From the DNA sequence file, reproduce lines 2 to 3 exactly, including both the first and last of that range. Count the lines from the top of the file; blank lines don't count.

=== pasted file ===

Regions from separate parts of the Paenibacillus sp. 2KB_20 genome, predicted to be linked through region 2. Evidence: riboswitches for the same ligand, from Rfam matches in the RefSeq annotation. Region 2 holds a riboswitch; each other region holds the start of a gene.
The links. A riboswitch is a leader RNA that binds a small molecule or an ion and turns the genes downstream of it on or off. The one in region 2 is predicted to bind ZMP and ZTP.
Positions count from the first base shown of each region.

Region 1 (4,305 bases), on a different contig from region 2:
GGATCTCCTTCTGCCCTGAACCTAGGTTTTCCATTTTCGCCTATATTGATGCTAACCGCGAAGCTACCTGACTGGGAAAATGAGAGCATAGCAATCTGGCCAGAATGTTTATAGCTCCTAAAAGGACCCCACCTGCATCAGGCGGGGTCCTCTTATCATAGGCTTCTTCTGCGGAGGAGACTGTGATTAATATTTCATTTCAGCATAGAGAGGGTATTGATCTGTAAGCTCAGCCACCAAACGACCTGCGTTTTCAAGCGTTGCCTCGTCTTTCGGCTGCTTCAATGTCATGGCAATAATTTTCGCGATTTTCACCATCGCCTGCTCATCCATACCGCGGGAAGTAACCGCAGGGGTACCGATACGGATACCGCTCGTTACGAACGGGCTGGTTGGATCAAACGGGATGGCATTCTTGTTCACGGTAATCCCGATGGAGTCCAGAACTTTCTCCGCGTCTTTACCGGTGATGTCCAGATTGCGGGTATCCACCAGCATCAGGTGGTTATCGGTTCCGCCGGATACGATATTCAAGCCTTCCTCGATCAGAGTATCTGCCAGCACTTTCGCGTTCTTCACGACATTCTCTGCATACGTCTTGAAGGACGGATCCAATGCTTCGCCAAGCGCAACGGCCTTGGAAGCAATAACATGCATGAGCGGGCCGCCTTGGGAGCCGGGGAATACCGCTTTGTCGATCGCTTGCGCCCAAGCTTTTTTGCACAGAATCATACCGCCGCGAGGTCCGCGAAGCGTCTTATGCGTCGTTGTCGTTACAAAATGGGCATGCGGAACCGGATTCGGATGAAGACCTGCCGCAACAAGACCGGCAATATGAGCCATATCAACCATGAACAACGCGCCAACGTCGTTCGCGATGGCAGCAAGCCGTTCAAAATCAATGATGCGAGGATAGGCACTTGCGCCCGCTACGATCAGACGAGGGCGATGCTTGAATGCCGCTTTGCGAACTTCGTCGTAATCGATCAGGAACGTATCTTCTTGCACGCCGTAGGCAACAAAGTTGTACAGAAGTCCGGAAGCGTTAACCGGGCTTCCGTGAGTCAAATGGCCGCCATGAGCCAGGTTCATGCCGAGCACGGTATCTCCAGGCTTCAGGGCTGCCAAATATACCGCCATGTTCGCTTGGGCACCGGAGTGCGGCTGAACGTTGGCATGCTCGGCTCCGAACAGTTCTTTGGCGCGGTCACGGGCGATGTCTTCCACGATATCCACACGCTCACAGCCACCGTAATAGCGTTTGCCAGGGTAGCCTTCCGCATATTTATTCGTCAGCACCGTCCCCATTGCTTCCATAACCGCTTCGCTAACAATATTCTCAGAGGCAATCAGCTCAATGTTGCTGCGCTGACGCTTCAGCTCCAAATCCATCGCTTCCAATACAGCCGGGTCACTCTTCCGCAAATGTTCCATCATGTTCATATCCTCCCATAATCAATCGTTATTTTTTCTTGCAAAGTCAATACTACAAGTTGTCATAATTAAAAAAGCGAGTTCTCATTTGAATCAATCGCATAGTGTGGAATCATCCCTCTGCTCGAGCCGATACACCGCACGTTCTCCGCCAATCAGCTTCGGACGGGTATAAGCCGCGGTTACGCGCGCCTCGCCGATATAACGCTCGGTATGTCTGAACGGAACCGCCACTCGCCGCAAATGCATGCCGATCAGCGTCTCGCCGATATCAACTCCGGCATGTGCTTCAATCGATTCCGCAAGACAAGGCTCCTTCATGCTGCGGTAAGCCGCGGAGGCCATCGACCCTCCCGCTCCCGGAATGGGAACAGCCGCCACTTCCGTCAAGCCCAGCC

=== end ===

The links. A riboswitch is a leader RNA that binds a small molecule or an ion and turns the genes downstream of it on or off. The one in region 2 is predicted to bind ZMP and ZTP.
Positions count from the first base shown of each region.